Can Competition Really Get You Killed?

Photo Credit: Bob n Renee

Photo Credit: Bob n Renee

Last week there were a few posts out of Gun Nuts Media on the subject of competition. Both Caleb and Tim weighed in, giving their opinions on the matter. More specifically they discussed an idea that some trainers promote amongst their students: competition can or will get you killed on the street.

Both were very much in agreement with each other… competition will not in fact get you killed.

A counterpoint… sorta

While I am very much inclined to agree with these guys for a number of reasons, I do think the topic wasn’t 100% fleshed out.

You can argue that competition could, at least in a small way, get you killed in a street fight. The trainers who support this theory will often cite the fact that competition has specific rules that tend to favor some sort of gaming. Players always adapt to the rules of a game, and it is unlikely for those rules to perfectly mimic the real world.

Face it… if you focus on competition, some of the habits from that game will follow you into the real world. Not all of those habits will be good ones when viewed through the lens of a real life-or-death struggle. You might have a tendency to forget about follow through with a threat, you might shoot a certain number rounds instead of shooting to stop, or you might have any number of other competition-centric habits.

Tim also took BJJ as an example in his post, saying:

Have you ever noticed how no one ever says that competing in a BJJ tournament will get you killed on the street? That’s because it would be pitifully easy for an accomplished BJJ competitor to take the guy who said that and turn him into a pretzel in a matter of seconds. See, the Brazilian Ju-Jitsu competitor has had to learn grappling skills and has had to apply them at speed and at full force against someone else who is trying just as hard to do the exact same thing. He’s likely had his game plan trashed by circumstances and has had to figure out what to do when in a disadvantaged position. He’s sharpening his skills and his ability to manage stress using the crucible of competition…but replace BJJ with a handgun and everything changes? Nonsense.”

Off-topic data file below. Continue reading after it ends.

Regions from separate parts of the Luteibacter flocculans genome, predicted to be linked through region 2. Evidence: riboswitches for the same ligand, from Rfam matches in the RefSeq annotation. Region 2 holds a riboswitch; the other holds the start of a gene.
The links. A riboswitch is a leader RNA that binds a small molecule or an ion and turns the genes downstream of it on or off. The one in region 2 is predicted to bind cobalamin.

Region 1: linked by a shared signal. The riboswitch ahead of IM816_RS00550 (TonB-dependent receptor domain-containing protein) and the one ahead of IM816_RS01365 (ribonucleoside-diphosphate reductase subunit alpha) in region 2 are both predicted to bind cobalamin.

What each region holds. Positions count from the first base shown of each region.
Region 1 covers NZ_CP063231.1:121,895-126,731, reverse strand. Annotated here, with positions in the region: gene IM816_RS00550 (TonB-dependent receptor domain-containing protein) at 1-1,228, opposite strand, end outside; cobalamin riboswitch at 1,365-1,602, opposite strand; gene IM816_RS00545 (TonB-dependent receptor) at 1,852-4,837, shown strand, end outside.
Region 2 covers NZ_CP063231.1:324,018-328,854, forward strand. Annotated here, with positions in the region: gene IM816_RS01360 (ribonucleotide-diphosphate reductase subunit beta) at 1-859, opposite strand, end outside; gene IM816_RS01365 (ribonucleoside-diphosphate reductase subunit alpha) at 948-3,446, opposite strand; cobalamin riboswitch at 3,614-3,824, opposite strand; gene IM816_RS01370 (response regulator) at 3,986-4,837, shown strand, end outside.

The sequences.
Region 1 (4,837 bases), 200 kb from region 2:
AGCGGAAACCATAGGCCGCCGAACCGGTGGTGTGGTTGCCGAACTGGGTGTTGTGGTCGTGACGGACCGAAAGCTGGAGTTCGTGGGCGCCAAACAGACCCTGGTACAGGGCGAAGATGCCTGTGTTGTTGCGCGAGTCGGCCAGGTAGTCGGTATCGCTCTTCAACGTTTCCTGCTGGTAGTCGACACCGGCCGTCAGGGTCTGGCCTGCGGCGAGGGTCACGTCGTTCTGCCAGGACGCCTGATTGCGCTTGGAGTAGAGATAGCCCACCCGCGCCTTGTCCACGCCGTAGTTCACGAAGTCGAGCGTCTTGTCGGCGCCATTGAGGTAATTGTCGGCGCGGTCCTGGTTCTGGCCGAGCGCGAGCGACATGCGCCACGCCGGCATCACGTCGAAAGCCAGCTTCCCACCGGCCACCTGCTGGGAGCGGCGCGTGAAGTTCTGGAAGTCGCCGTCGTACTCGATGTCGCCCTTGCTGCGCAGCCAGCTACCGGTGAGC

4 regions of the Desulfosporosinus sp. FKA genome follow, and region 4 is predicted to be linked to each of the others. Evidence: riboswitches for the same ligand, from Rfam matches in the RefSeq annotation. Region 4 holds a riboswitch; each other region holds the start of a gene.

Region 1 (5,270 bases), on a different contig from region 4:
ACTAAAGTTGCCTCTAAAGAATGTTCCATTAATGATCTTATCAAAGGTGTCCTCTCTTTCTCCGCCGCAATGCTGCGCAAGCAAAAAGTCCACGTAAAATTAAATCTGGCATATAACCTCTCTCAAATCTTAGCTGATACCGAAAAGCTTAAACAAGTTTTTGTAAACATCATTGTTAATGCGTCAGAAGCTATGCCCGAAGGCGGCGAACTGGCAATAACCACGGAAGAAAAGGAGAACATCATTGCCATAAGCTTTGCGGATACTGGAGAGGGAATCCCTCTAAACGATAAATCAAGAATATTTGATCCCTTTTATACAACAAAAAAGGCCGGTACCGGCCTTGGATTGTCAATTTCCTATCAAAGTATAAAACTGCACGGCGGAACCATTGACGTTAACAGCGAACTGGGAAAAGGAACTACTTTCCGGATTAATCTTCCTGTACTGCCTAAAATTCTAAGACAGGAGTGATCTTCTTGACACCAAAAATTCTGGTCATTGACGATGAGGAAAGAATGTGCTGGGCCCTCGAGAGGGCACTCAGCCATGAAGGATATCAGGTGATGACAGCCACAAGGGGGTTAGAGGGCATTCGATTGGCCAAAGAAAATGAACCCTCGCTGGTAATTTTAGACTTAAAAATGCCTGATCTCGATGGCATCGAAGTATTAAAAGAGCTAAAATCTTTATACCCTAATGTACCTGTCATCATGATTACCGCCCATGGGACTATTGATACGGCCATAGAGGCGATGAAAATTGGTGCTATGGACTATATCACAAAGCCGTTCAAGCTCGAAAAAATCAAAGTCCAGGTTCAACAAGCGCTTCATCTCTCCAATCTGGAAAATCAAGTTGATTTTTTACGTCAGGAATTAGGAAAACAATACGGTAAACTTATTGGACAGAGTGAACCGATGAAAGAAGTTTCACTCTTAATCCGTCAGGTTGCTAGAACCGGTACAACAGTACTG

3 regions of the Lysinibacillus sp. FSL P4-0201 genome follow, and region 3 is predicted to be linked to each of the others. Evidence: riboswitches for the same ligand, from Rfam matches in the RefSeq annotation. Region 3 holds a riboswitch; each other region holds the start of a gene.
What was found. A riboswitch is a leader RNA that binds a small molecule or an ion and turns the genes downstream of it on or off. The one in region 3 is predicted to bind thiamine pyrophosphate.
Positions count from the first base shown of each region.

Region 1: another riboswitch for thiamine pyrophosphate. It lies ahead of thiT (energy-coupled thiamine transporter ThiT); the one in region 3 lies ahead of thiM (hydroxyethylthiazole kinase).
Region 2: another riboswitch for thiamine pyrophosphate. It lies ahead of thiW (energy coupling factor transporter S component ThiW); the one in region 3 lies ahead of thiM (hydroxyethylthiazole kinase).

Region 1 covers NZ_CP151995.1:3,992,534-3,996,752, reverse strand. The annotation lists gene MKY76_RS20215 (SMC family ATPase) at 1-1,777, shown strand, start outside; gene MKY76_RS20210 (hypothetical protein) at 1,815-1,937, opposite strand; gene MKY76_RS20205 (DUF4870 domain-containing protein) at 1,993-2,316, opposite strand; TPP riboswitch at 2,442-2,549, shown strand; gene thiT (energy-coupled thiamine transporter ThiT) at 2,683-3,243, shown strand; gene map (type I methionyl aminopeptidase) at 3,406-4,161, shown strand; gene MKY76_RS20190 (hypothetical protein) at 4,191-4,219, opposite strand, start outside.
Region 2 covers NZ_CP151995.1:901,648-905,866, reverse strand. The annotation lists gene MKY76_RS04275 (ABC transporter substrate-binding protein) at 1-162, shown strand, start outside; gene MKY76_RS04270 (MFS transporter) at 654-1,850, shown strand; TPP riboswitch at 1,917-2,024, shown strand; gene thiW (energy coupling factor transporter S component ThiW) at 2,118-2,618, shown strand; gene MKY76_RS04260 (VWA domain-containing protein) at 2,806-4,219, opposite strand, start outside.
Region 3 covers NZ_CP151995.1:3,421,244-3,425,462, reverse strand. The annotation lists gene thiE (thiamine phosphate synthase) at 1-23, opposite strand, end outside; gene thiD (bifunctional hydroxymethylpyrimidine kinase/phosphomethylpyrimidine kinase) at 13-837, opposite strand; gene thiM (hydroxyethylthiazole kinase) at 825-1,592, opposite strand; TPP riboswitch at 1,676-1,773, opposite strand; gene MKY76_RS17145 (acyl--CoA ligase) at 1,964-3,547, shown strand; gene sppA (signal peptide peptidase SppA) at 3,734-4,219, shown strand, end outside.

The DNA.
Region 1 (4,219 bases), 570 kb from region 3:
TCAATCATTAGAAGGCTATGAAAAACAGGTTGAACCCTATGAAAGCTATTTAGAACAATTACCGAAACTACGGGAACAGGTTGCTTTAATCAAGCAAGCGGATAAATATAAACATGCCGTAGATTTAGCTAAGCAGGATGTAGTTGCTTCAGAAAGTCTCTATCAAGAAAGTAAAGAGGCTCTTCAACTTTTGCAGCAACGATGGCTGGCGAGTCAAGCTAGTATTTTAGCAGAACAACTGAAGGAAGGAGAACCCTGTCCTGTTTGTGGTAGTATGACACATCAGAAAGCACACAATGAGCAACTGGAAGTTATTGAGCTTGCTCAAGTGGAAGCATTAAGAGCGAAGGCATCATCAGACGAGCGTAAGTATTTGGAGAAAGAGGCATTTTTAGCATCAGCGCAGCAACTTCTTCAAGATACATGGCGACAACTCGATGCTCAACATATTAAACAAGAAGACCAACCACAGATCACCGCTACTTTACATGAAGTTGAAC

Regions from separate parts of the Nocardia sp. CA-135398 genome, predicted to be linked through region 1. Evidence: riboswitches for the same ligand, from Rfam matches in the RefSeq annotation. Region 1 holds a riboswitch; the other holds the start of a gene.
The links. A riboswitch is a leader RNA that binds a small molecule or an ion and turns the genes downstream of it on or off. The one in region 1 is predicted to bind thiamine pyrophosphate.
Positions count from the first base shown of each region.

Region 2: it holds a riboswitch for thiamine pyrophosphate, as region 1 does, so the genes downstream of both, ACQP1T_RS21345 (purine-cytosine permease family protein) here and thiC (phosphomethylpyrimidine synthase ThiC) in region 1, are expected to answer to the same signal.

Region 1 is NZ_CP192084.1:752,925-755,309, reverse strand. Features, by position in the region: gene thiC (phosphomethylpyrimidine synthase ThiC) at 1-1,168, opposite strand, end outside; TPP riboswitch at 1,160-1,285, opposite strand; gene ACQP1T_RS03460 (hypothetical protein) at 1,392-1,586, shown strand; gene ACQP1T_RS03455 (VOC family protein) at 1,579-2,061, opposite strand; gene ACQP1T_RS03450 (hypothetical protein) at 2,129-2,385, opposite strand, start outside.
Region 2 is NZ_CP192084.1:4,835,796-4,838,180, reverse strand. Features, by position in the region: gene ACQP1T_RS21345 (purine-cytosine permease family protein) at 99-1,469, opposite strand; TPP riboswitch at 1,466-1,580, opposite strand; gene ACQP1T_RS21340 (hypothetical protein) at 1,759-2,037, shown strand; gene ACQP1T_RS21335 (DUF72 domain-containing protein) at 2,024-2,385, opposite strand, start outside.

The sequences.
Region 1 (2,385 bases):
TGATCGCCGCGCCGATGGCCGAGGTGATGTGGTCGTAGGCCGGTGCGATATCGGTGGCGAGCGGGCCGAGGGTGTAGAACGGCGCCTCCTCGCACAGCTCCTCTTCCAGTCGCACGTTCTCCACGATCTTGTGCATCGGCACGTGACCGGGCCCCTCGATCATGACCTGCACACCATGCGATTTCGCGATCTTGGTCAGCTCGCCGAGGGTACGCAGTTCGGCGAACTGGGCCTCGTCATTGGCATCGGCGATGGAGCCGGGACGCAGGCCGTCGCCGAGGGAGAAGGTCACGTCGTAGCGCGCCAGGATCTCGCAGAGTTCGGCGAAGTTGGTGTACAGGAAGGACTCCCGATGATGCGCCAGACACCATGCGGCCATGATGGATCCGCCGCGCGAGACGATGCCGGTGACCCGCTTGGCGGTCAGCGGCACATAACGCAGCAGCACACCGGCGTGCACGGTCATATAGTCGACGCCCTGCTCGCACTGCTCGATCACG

Well, let me be the first to say that competing in a BJJ tournament could get you killed on the street. BJJ, and especially competitive BJJ focuses on its own set of rules. These rules take the threat of weapons out of the picture… and not understanding how to prohibit the in-fight access of your adversary’s weapon could, at least in theory, end in your death.

I have spent enough time in classes like Southnarc’s ECQC to know that while BJJ skills often do create a huge advantage, someone like me with almost zero mat time can and will occasionally come out the victor over very experienced BJJ students and competitors. Competition could at least indirectly diminish your ability to survive a fight.

The whole truth

All of that said, I am still in the procompetition crowd. For all of the downsides, the huge upside is an excellent opportunity to test your skills under real pressure. Skills, especially shooting skills, have the unfortunate tendency to fall apart under pressure, and a lack of pressure testing means you will never know those weaknesses.

Furthermore, competition is a good way to inoculate yourself to that stress. If you can act and react calmly and coolly under the stress of a match or tournament, you have a much improved chance of doing the same under the stress of a life-or-death encounter.

Those trainers that say competition could get you killed are at least a little right. Many forms of competition tend to instill habits that won’t always be the best habits to have when things turn ugly.